FBI joins Cape Town's war on terrorism

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The Independent Online

Foreign intelligence experts have been drafted to Cape Town to join a massive police hunt for a militant Muslim group held responsible for a four-year bombing campaign in the city, amid warnings thaturban terrorism is spiralling out of control.

Foreign intelligence experts have been drafted to Cape Town to join a massive police hunt for a militant Muslim group held responsible for a four-year bombing campaign in the city, amid warnings thaturban terrorism is spiralling out of control.

South Africa's Safety and Security Minister, Steve Tshwete, said that if strong action was not taken to deal with the Islamic group People Against Gangsterism and Drugs (Pagad), the violence could spread from Cape Town to other parts of the country. He warned that South Africa could find itself in a similar situation to Algeria, where 100,000 people have died in Islamic-related violence since 1992.

Officers from the FBI and European agencies, including Scotland Yard, arrived in Cape Town at the weekend to join a large contingent of senior detectives in devising a strategy to deal with the attacks.

Three people have died and more than 100 have been injured since the bombing campaign began. There have been 19 attacks on public places, eight of them this year. Restaurants, gay bars, police stations and the airport have been targeted.

Last Thursday a magistrate who had been hearing cases involving Pagad, Pieter Theron, was assassinated at his home. On Friday a car bomb exploded outside Obz Café, a popular student haunt - the fifth car bomb in a month in the city. Nobody was injured.

The government wants to push through new anti-terrorism legislation that will give police the power to ban terrorist groups, stop and search people and vehicles, and detain suspects for longer than 48 hours - a controversial move in a country with bad memories of emergency laws. There will be a debate on the terror campaign in parliament today.

"This is not the time for niceties," Mr Tshwete said yesterday. "Our friends in Algeria have intimated that if we do not take a bold stand we might soon find ourselves in a similar situation. They are saying to us that this is how it started in Algeria and look where it is today."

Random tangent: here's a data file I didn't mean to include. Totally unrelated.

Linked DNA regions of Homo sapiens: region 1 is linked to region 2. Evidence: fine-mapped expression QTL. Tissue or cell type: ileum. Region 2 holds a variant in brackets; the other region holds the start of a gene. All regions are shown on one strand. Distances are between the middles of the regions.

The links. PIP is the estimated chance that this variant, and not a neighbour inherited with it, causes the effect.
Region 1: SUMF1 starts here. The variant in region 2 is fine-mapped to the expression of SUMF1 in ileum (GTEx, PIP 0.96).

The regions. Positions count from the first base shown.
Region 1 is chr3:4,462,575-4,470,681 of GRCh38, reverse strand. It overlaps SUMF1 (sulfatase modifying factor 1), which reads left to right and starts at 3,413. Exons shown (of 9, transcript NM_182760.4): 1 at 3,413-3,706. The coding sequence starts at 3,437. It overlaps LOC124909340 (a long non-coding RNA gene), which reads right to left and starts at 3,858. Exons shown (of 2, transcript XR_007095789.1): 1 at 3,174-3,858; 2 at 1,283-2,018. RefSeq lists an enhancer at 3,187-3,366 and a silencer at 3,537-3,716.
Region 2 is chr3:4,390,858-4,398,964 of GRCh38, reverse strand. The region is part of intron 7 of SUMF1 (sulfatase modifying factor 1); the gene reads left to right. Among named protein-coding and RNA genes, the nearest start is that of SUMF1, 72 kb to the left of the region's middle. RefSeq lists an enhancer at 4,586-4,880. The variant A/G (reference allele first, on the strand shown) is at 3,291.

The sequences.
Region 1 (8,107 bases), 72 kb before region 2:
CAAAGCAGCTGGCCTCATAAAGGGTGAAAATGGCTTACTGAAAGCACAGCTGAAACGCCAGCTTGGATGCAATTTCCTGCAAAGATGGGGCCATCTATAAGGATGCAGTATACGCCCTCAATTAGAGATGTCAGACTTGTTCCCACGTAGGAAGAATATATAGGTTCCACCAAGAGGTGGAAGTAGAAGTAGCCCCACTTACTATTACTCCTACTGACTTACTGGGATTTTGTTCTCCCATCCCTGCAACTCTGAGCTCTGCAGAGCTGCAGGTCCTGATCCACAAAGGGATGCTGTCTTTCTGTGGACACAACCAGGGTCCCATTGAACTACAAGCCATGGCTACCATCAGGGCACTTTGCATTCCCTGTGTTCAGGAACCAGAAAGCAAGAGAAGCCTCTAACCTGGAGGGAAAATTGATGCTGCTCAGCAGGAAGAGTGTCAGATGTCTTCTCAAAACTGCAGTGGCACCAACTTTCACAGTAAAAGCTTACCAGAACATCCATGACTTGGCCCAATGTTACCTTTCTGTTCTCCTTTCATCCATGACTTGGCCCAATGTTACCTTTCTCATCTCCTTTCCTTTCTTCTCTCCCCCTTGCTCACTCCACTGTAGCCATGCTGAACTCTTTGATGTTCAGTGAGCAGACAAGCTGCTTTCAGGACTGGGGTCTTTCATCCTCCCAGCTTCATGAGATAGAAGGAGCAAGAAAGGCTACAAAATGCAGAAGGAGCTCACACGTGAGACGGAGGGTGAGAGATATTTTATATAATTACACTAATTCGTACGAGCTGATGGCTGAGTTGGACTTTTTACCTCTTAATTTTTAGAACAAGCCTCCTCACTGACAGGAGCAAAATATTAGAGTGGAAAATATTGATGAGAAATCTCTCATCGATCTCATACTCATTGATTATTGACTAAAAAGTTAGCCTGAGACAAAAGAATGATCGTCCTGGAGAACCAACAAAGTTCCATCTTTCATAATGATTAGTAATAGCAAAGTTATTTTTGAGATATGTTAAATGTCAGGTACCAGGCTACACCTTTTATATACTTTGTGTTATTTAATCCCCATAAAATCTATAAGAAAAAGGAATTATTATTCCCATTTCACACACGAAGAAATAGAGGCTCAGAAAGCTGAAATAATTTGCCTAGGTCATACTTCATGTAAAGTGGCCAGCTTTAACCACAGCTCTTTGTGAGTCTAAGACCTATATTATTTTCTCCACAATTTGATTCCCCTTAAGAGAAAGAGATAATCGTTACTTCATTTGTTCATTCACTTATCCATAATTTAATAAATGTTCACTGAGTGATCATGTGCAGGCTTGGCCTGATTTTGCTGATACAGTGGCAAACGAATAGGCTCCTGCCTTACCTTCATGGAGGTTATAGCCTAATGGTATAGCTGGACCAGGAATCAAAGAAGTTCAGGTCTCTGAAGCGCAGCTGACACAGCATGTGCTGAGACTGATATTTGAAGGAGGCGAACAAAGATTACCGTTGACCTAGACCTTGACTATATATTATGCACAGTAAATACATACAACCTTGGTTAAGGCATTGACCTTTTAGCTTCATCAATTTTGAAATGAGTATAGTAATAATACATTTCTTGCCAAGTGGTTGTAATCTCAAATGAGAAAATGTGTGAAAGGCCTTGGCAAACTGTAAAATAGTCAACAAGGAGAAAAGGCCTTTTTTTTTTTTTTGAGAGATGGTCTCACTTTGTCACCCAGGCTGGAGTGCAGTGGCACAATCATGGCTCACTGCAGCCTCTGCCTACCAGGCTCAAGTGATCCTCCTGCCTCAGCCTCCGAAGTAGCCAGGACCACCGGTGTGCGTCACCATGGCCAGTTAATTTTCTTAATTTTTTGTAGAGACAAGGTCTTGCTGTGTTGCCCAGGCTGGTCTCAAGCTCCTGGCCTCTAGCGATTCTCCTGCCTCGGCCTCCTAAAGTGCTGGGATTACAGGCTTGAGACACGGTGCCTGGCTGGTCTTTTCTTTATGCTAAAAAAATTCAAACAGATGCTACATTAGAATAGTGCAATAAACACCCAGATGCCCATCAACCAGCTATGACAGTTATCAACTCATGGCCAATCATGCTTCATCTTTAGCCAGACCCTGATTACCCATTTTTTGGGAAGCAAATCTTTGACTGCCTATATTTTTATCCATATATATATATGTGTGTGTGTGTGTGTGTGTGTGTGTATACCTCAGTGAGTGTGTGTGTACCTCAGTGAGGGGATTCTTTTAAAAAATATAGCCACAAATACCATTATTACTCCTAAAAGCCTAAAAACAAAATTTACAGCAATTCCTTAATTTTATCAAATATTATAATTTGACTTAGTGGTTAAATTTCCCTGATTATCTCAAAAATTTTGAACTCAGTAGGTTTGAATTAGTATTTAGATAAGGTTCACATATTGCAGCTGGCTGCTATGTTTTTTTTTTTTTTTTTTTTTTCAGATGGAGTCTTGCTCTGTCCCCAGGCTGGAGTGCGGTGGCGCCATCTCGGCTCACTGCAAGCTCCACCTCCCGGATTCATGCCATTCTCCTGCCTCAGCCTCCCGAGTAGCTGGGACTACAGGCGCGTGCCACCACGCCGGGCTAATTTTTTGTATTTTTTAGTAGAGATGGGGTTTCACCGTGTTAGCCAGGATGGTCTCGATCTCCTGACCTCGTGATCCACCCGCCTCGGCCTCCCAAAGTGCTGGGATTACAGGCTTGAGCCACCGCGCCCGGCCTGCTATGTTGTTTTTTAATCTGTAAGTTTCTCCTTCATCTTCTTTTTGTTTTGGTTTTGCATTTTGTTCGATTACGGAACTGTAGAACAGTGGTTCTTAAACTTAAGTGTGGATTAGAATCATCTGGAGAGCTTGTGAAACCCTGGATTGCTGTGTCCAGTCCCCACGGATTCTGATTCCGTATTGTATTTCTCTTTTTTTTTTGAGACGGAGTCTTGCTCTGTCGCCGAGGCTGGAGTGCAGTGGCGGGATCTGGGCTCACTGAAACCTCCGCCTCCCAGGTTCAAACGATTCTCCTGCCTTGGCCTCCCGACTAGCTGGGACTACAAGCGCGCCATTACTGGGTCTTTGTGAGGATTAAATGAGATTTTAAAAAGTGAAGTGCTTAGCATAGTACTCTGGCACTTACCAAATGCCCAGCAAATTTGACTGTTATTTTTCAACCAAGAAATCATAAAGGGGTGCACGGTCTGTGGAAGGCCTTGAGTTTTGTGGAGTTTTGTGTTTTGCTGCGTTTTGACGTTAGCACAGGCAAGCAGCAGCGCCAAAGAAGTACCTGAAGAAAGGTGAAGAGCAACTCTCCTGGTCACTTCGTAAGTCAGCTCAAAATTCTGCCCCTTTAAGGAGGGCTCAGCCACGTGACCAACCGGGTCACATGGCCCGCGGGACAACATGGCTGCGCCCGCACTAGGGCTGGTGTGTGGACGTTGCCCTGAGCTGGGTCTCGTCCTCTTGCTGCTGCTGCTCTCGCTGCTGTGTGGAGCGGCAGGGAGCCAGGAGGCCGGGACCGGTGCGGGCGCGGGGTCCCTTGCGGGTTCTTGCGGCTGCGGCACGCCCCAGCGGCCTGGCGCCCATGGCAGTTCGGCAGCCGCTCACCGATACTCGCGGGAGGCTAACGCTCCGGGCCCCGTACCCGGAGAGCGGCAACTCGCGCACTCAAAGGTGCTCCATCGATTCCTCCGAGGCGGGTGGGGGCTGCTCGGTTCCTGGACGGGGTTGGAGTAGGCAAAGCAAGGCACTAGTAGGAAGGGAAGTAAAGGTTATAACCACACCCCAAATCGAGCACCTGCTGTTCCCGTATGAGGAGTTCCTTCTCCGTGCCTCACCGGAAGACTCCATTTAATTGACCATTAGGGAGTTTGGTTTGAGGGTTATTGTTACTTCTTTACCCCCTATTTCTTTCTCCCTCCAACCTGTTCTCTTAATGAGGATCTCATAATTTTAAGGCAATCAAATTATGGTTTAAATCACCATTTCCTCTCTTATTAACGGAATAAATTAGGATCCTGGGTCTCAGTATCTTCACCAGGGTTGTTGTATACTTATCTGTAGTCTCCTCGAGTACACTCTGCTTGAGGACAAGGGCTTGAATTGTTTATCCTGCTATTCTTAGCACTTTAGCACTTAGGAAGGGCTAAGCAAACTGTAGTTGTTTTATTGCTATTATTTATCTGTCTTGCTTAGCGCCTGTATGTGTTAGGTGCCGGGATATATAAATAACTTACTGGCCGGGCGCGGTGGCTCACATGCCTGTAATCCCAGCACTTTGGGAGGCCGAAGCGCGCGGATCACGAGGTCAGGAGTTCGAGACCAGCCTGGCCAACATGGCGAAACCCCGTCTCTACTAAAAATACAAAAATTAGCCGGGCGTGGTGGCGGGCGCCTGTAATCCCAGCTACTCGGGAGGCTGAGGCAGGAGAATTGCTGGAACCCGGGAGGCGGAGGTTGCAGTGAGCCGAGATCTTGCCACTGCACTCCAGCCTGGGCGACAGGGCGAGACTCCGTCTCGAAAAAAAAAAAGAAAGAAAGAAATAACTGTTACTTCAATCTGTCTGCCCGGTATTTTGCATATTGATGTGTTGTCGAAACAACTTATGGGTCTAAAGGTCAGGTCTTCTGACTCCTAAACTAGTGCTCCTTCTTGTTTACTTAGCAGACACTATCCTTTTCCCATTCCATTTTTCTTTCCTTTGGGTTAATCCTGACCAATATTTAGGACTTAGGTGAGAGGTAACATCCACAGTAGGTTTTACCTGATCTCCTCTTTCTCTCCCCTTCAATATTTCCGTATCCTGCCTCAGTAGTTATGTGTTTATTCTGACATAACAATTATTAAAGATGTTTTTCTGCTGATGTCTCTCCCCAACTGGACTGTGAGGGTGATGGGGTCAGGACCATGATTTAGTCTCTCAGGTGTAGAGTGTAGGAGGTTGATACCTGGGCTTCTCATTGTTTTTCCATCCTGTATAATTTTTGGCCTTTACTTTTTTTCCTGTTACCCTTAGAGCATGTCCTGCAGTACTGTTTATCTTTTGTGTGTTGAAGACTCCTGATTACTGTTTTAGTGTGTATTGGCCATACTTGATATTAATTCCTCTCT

The police have dropped the word "alleged" from statements linking Pagad to terrorist acts. The group, which started out as an anti-drug campaign has apparently transmogrified into a militant Islamic network waging an ideological war against South Africa's liberal state.

At the weekend Mr Tshwete said the police were dealing with an "underground network of fanatics" working in so-called G-force cells scattered around the city. He was "absolutely convinced" Pagad was responsible for the recent attacks.

A justice spokesman, Paul Setsetse, agreed: "There is no question now about who is behind them. Every time there is a Pagad court case there is a bomb." Pagad, he added, is the only group targeting the courts, policemen, police stations, homosexuals and the US. "It has classified this country as a satanic state and stated its intention to destroy South Africa." The government believes Pagad may have international terrorist connections, and it is partly for this reason that it has called on foreign experts for help.

Mr Setsetse told The Independent: "There is evidence that Pagad's bombers are highly trained and skilled. Certainly they're not your ordinary guy in the street throwing bombs. That makes us think that they have links with other terrorist groups in the world."

Pagad has threatened to take legal action against the government over the allegations but it seems on shaky ground. Its members have been involved in 54 court cases in recent years resulting in 42 convictions.

Policing has been stepped up in Cape Town and protection organised for public prosecutors, magistrates and police dealing with urban terror cases.

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